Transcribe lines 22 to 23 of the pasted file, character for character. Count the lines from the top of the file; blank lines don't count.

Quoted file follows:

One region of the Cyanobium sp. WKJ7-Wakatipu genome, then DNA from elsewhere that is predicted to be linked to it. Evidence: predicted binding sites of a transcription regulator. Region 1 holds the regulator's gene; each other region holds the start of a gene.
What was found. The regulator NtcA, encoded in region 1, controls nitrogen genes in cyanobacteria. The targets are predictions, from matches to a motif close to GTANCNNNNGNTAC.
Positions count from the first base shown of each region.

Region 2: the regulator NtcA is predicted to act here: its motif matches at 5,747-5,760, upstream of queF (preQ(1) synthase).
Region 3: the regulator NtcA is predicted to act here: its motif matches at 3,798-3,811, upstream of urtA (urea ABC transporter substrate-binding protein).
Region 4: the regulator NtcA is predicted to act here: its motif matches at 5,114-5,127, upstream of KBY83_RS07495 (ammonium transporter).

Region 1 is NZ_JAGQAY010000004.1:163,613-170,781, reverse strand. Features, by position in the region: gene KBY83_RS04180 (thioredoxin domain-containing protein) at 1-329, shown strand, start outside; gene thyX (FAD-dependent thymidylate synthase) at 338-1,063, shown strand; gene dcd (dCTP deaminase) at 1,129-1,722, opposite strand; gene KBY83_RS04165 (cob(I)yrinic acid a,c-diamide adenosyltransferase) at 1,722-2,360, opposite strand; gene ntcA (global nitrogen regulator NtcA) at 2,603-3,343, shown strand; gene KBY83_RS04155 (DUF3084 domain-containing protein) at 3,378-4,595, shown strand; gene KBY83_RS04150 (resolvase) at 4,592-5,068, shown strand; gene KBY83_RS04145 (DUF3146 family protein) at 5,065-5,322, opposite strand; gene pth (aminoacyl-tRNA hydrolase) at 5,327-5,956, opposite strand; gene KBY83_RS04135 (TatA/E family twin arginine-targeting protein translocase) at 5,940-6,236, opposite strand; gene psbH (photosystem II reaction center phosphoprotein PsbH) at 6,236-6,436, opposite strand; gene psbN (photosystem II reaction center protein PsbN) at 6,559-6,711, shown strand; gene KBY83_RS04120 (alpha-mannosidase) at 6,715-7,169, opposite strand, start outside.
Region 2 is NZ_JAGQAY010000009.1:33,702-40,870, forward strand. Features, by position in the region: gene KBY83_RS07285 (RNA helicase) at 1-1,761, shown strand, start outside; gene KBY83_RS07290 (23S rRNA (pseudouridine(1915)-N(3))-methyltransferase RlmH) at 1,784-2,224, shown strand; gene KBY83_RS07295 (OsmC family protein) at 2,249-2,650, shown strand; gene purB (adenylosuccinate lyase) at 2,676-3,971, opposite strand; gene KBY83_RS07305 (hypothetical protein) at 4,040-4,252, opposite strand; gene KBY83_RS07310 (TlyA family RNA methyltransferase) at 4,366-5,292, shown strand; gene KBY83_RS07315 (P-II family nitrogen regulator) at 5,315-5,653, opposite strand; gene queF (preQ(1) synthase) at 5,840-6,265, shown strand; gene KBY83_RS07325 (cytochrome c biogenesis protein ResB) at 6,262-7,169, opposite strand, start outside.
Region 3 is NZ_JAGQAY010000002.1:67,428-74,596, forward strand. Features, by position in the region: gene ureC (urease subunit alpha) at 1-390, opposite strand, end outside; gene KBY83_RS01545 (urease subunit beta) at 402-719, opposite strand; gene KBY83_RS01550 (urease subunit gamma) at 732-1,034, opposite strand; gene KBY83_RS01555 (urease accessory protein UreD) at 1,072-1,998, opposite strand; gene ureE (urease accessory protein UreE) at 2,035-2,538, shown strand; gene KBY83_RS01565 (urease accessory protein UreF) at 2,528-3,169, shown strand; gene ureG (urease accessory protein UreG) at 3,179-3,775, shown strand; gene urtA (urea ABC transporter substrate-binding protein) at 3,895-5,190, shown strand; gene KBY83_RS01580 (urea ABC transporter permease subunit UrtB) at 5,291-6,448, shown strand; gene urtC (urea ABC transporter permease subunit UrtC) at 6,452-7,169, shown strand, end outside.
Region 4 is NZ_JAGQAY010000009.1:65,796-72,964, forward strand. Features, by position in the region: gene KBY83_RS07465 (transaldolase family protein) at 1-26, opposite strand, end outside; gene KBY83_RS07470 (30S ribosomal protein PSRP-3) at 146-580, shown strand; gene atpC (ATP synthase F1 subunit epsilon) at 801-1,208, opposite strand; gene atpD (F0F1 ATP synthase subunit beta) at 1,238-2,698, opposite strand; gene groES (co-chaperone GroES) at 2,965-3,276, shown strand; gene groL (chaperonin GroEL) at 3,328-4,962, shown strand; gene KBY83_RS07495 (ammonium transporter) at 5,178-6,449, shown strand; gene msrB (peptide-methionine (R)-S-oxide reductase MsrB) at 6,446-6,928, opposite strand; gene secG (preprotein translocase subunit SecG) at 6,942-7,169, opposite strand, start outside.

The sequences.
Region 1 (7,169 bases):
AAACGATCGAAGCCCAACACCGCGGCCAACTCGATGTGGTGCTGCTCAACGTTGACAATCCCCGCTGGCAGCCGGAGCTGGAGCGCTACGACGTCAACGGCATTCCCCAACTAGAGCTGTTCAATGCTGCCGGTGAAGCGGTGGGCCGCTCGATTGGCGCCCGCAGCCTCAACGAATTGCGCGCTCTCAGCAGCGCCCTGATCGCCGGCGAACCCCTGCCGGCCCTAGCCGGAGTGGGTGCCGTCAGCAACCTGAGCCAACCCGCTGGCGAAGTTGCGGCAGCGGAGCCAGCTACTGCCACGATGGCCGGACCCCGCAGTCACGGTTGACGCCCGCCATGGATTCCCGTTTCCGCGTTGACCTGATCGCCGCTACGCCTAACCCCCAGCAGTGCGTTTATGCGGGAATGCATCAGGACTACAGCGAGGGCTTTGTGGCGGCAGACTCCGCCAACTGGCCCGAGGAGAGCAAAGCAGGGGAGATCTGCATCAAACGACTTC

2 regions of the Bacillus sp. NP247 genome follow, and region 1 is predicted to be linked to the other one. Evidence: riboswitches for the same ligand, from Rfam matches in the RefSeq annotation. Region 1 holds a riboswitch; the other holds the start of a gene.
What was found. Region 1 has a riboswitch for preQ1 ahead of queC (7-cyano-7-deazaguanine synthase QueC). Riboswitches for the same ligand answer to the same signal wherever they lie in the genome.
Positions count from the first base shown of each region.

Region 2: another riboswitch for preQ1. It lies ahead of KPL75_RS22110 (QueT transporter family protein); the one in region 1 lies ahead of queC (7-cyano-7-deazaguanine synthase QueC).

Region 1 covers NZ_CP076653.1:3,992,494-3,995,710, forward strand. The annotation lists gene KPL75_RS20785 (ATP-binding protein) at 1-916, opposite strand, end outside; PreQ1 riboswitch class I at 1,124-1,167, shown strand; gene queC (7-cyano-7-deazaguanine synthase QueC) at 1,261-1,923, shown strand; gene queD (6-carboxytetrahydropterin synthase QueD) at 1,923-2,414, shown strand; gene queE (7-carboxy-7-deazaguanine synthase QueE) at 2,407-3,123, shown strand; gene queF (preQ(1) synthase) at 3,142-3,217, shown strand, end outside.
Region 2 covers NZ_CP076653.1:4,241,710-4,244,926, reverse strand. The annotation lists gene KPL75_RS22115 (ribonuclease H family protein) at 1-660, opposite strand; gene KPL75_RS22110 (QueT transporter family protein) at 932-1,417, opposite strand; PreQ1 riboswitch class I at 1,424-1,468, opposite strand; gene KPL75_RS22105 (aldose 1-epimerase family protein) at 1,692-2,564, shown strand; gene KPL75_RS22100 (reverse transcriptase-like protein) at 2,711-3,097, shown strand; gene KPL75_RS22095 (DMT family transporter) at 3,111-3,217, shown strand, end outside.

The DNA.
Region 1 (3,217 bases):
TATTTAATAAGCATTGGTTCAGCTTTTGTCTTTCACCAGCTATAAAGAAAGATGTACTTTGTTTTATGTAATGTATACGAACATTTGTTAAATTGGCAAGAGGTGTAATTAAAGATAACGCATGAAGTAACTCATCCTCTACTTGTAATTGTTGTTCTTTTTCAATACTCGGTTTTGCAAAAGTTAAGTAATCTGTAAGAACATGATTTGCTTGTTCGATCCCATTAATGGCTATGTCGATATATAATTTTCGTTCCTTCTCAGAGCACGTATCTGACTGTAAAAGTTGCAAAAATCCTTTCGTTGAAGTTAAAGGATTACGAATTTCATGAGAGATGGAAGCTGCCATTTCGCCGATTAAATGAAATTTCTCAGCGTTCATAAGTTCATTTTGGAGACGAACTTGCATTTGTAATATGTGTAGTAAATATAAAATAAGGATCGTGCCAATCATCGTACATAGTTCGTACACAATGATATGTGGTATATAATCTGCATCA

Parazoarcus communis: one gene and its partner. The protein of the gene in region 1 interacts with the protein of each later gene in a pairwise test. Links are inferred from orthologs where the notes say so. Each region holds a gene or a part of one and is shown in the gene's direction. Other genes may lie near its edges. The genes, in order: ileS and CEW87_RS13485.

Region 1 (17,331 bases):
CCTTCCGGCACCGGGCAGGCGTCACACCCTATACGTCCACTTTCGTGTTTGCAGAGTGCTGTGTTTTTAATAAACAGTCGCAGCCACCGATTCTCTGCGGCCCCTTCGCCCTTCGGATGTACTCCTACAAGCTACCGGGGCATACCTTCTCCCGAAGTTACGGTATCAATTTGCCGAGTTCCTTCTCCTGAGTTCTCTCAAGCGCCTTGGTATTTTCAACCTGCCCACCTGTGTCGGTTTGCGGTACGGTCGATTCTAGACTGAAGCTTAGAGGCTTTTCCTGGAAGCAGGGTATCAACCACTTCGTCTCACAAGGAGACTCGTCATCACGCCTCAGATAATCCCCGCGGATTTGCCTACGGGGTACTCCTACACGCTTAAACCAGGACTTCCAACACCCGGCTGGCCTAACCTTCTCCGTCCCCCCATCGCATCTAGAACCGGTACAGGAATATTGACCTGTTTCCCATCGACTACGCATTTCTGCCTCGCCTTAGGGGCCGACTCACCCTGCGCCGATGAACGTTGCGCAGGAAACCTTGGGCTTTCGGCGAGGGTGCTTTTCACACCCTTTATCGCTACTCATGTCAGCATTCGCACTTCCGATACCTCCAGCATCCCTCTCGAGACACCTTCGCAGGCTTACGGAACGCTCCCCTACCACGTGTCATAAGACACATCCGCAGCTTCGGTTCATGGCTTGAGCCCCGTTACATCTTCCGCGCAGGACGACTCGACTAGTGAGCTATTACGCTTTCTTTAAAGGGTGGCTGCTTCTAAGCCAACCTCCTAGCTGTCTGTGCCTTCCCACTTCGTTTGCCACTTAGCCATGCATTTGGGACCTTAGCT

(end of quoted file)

TATTTAATAAGCATTGGTTCAGCTTTTGTCTTTCACCAGCTATAAAGAAAGATGTACTTTGTTTTATGTAATGTATACGAACATTTGTTAAATTGGCAAGAGGTGTAATTAAAGATAACGCATGAAGTAACTCATCCTCTACTTGTAATTGTTGTTCTTTTTCAATACTCGGTTTTGCAAAAGTTAAGTAATCTGTAAGAACATGATTTGCTTGTTCGATCCCATTAATGGCTATGTCGATATATAATTTTCGTTCCTTCTCAGAGCACGTATCTGACTGTAAAAGTTGCAAAAATCCTTTCGTTGAAGTTAAAGGATTACGAATTTCATGAGAGATGGAAGCTGCCATTTCGCCGATTAAATGAAATTTCTCAGCGTTCATAAGTTCATTTTGGAGACGAACTTGCATTTGTAATATGTGTAGTAAATATAAAATAAGGATCGTGCCAATCATCGTACATAGTTCGTACACAATGATATGTGGTATATAATCTGCATCA

Parazoarcus communis: one gene and its partner. The protein of the gene in region 1 interacts with the protein of each later gene in a pairwise test. Links are inferred from orthologs where the notes say so. Each region holds a gene or a part of one and is shown in the gene's direction. Other genes may lie near its edges. The genes, in order: ileS and CEW87_RS13485.